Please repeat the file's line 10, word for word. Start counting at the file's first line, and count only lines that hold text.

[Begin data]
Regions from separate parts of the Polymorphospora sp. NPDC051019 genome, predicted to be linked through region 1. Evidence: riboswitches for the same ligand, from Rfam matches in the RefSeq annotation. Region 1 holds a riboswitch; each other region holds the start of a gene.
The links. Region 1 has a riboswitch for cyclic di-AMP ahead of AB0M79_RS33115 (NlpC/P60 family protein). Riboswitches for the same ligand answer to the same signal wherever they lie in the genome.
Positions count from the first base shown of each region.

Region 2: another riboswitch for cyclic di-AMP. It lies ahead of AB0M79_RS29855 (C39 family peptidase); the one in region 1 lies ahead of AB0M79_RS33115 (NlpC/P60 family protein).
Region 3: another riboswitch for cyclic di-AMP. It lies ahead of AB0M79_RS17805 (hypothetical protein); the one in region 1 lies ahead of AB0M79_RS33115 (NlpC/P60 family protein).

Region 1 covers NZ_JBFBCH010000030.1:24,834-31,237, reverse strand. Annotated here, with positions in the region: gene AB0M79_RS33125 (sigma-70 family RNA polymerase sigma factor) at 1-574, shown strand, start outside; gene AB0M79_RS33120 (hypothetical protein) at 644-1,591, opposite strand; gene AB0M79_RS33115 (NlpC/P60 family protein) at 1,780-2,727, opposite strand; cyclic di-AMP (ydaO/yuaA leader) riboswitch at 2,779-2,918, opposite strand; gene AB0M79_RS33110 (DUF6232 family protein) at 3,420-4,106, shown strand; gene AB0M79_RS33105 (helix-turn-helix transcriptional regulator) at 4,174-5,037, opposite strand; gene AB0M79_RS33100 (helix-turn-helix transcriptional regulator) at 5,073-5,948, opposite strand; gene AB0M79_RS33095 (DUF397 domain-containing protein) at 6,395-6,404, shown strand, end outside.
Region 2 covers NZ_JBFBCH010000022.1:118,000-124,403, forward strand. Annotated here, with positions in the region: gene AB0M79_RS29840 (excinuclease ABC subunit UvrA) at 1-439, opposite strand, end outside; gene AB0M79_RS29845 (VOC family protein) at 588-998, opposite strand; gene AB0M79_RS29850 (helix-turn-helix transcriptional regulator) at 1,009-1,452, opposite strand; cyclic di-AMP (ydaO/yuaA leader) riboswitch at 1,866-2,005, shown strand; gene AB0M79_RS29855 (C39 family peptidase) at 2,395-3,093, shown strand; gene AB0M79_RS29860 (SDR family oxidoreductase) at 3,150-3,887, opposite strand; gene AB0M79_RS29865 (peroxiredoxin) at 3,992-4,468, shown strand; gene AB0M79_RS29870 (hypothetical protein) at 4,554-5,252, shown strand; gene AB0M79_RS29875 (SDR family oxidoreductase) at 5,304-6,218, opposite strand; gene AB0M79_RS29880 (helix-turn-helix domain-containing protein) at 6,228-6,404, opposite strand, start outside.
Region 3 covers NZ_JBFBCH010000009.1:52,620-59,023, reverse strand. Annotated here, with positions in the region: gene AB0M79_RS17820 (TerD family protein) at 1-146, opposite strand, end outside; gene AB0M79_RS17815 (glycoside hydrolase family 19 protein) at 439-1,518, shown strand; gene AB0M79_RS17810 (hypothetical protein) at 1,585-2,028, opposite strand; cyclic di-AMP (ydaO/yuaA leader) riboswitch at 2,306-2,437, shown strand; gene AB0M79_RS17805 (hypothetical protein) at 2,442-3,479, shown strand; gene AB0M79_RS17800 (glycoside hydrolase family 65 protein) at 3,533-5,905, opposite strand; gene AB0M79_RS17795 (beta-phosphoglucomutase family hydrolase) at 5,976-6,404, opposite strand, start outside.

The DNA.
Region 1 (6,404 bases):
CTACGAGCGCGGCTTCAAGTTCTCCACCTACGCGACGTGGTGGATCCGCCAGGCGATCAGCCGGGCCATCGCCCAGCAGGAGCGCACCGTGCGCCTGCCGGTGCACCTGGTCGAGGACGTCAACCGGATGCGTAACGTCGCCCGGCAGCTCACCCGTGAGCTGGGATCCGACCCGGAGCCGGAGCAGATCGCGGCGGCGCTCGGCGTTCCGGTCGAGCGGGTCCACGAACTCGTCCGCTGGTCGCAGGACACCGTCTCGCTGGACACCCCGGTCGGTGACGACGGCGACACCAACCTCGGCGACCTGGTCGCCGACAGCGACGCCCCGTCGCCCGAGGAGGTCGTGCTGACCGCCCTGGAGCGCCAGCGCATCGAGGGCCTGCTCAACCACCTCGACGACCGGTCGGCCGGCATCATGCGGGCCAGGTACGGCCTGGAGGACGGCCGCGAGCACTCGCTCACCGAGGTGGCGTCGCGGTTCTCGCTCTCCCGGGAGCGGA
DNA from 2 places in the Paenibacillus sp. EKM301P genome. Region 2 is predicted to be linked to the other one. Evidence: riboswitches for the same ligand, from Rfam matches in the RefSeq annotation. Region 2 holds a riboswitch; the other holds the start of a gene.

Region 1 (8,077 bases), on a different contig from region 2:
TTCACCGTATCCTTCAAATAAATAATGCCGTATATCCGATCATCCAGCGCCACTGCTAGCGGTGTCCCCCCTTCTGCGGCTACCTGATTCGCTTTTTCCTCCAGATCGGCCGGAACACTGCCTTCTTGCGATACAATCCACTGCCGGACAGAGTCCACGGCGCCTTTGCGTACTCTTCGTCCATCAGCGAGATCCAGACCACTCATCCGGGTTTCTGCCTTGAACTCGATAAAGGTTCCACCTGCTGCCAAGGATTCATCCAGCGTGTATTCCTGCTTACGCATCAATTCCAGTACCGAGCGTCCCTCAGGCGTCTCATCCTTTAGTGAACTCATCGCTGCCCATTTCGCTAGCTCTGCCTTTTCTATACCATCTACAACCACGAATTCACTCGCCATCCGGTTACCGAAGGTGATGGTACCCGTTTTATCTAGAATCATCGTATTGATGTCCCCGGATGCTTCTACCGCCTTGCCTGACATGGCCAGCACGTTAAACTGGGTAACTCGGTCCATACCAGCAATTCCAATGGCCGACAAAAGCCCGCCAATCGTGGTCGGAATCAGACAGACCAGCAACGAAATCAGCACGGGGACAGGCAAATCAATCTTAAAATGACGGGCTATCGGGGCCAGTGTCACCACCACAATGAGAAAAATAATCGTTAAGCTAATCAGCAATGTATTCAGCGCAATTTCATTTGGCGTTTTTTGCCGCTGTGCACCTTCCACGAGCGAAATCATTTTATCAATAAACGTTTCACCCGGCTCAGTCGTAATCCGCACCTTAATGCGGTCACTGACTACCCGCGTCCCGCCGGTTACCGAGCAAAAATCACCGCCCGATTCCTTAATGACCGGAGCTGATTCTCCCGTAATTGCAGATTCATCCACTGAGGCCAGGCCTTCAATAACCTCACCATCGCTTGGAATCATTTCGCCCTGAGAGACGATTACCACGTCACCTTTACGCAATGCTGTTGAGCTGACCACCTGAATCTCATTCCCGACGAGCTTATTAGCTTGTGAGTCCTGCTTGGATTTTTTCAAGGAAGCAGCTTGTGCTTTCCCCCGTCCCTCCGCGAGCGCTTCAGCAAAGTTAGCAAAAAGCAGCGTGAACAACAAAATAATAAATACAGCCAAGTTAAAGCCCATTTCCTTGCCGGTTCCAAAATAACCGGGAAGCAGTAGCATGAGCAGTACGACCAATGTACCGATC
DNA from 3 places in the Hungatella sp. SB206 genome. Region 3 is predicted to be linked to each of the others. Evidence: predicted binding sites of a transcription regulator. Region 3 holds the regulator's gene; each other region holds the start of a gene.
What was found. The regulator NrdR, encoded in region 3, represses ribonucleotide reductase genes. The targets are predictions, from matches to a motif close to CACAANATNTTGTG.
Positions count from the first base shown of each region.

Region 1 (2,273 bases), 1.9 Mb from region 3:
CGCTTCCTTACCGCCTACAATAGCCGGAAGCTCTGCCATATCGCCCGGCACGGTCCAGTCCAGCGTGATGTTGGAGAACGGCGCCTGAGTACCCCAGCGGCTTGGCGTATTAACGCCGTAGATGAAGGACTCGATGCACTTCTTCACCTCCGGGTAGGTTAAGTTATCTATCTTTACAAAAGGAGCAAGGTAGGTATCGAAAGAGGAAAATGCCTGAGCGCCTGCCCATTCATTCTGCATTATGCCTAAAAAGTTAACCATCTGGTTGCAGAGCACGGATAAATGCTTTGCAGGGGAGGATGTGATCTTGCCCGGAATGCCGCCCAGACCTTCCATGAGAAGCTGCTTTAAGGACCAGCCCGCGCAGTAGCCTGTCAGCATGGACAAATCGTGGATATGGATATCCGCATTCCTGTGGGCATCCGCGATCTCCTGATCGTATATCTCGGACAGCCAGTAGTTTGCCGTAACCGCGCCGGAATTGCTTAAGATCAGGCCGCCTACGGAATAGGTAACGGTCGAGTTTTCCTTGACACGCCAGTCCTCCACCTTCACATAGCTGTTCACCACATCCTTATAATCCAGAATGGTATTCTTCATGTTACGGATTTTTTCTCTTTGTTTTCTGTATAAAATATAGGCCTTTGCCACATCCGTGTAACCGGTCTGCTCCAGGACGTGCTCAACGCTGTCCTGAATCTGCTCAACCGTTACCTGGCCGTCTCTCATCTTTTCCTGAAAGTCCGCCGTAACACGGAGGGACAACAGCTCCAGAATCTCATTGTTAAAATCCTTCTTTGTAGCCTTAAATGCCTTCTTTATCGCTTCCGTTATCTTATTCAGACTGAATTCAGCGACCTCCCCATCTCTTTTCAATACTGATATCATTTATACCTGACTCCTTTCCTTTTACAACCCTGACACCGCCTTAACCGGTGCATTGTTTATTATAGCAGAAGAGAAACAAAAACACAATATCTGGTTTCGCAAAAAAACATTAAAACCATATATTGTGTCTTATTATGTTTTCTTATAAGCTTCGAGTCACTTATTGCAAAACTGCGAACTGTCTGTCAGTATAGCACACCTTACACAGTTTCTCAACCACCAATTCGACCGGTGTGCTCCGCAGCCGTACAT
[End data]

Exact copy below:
Region 1 (6,404 bases):